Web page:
After Frazier relocated to their training base in Irvine, California and spent time in quarantine, the pair began putting together new lifts and meshing their twist techniques together off the ice. By the time they were able to return to the ice rink, Knierim and Frazier realized that time spent in lockdown had been a blessing in disguise. "When we were able to get on the ice, we had a pretty good foundation of the lift timing and technique to start with," Knierim recalled, "it may have been a little overwhelming if we just started our partnership day one on the ice." Grateful to be skating together, Knierim and Frazier were determined to make the best use of their limited ice time and overcame the growth pains that came with a new partnership. Even though both skaters excelled in their twist and throws, it did not instantly translate in the new pairing. "It’s almost like learning a brand new language," Frazier described, "the throws and twist were big elements that took a lot of time."

The pair credits Chris Knierim, Alexa Knierim’s former skating partner and husband, for their expedited learning curve. Chris Knierim became a member of their coaching team after announcing his retirement from competitive skating in February. Having skated with Alexa Knierim for 8 years, during which the married couple claimed three national titles and a team bronze medal at the 2018 Olympic Games, Chris Knierim not only has a wealth of knowledge about pair skating, but also unparalleled insight into Alexa Knierim’s technique as a pair skater. Therefore, when Alexa Knierim and Brandon Frazier experienced technical issues with an element, they have relied on Chris Knierim to offer his unique perspective. Frazier shared that having Chris Knierim at the rink has made his job infinitely easier: "when I’m struggling with something, it was so easy to have someone who has done it for years with such great quality to break it down." Alexa Knierim echoed his sentiment. "Sometimes when we would be struggling to figure out the technique on something, I would do a walk-through with Chris and then do a walk-through with Brandon until I could figure out what’s so different."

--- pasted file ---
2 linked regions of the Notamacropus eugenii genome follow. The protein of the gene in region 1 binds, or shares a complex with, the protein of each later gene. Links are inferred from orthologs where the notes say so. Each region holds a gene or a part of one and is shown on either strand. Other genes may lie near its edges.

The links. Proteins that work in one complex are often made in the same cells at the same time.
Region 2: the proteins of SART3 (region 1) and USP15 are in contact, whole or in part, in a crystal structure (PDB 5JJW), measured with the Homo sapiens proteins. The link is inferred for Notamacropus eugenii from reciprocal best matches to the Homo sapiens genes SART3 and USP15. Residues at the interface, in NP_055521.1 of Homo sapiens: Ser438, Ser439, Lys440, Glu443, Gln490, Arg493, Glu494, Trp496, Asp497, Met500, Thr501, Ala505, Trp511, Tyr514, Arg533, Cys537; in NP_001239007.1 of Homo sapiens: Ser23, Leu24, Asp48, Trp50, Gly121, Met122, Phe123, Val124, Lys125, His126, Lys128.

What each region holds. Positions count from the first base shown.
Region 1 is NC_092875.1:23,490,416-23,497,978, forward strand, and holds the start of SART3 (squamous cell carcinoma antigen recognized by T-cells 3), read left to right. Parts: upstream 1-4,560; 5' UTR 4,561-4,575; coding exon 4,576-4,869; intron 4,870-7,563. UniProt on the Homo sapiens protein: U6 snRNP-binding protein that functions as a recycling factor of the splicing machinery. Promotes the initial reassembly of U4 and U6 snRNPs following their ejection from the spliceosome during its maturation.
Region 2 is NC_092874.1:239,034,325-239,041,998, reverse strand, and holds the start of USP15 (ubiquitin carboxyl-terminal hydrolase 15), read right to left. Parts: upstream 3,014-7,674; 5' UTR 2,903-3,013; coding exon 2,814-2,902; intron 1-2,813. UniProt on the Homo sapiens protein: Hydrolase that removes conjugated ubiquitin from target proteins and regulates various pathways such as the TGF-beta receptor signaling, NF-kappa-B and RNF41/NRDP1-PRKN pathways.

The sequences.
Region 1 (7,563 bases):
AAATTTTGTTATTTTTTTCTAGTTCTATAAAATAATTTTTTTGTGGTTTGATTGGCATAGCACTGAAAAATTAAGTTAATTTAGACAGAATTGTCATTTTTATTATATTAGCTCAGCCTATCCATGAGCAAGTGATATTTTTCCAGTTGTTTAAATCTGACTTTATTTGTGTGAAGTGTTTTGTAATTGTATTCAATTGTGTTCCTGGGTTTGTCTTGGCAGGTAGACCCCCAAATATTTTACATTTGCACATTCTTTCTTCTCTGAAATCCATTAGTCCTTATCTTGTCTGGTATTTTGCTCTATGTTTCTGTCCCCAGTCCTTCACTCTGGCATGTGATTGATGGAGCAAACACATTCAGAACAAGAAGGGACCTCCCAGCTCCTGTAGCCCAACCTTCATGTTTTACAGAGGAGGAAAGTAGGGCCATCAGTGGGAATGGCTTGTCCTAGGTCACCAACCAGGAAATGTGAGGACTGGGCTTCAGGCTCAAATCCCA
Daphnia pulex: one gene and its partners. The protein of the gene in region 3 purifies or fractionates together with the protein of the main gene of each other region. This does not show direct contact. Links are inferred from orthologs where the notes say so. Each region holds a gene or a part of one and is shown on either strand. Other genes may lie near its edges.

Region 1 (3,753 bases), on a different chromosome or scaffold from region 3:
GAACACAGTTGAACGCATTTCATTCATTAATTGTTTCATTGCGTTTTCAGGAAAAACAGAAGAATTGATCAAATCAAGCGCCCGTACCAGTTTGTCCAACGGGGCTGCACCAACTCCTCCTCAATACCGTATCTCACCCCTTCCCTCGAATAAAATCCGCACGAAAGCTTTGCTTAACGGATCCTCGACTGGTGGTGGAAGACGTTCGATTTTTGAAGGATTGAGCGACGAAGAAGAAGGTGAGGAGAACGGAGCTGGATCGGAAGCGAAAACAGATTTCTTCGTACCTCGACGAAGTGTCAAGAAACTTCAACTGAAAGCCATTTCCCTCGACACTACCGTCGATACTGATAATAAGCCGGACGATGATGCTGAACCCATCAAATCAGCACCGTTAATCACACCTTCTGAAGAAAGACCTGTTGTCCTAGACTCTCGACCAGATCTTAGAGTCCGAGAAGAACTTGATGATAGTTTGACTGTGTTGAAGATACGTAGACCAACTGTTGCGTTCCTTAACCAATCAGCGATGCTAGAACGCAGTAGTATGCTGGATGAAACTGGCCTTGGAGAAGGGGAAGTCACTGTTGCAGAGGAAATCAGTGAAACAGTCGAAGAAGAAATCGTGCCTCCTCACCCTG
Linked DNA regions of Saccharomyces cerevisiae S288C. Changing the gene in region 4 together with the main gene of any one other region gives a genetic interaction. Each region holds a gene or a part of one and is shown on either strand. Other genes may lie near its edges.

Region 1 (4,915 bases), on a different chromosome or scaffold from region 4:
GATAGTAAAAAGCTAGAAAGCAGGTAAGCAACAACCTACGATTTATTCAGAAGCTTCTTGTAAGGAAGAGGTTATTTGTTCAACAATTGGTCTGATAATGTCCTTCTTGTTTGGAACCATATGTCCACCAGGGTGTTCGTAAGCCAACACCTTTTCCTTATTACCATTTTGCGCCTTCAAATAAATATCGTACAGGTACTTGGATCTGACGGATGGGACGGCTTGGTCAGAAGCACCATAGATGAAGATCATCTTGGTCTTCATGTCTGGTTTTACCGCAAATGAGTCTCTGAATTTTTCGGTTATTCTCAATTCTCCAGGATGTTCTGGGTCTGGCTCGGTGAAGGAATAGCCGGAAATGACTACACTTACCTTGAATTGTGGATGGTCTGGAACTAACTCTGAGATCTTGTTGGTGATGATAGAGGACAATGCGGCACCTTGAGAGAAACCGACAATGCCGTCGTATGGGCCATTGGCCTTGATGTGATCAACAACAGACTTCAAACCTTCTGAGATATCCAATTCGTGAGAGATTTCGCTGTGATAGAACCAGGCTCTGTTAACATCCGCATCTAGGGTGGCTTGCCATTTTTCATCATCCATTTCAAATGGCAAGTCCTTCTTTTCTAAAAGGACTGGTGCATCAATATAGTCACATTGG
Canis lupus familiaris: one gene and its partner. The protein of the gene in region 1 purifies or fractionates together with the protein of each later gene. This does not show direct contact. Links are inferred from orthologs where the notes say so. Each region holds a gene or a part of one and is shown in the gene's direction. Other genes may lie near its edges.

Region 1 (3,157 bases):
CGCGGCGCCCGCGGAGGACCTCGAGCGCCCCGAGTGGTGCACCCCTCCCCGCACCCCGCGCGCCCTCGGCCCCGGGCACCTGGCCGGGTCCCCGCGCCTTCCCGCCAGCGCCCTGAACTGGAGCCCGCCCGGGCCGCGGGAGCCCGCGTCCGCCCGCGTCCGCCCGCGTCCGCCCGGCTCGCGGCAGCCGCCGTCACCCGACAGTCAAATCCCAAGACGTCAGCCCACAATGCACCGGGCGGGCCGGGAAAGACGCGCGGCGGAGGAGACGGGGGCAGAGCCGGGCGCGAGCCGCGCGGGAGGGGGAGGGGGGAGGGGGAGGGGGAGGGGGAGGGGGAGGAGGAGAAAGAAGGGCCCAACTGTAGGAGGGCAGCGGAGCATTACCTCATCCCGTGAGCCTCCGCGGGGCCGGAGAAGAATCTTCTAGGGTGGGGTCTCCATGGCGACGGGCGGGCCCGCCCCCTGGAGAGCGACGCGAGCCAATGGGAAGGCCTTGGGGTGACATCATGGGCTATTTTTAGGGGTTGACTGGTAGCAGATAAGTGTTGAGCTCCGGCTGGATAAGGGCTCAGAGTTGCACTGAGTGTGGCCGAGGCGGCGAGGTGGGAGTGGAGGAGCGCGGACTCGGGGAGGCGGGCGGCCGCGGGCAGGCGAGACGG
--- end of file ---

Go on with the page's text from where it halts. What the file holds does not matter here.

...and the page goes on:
Photo by Jay Adeff/U.S. Figure Skating
In addition to an experienced and supportive coaching team that also includes former Olympians and national champions Jenni Meno and Todd Sand, Knierim and Frazier compliment each other on their open-mindedness when trying to mesh two techniques together. Frazier was particularly impressed by his partner’s courage and adventurous spirit when experimenting new lifts with him. Knierim mastered an intricate Reverse Lasso lift that took Frazier a year to learn in his previous partnership in the span of a few months, overcoming her initial fear and insecurity on the element. Their collective effort has certainly paid off, as the pair garnered a whopping 9.8 points on the Reverse Lasso lift, the highest scoring element in their free program en route to be crowned Skate America champions.
After their successful outing at Skate America, Knierim and Frazier are scheduled to compete in the U.S. Championship Series next month. The duo hopes to improve upon their Grand Prix debut by becoming more reliable when it comes to getting their levels called on elements such as the pair spin and death spiral. When asked about their long-term goal of competing at the 2022 Olympic Games, Knierim and Frazier believe they are competitive enough to make the team, but are more focused on taking incremental steps to grow as a pair. "It’s the ultimate goal for sure," Knierim admitted, "but one day at a time and everything in moderation."
(Writter/Cherry Ji; Photographer/Jay Adeff - U.S. Figure Skating)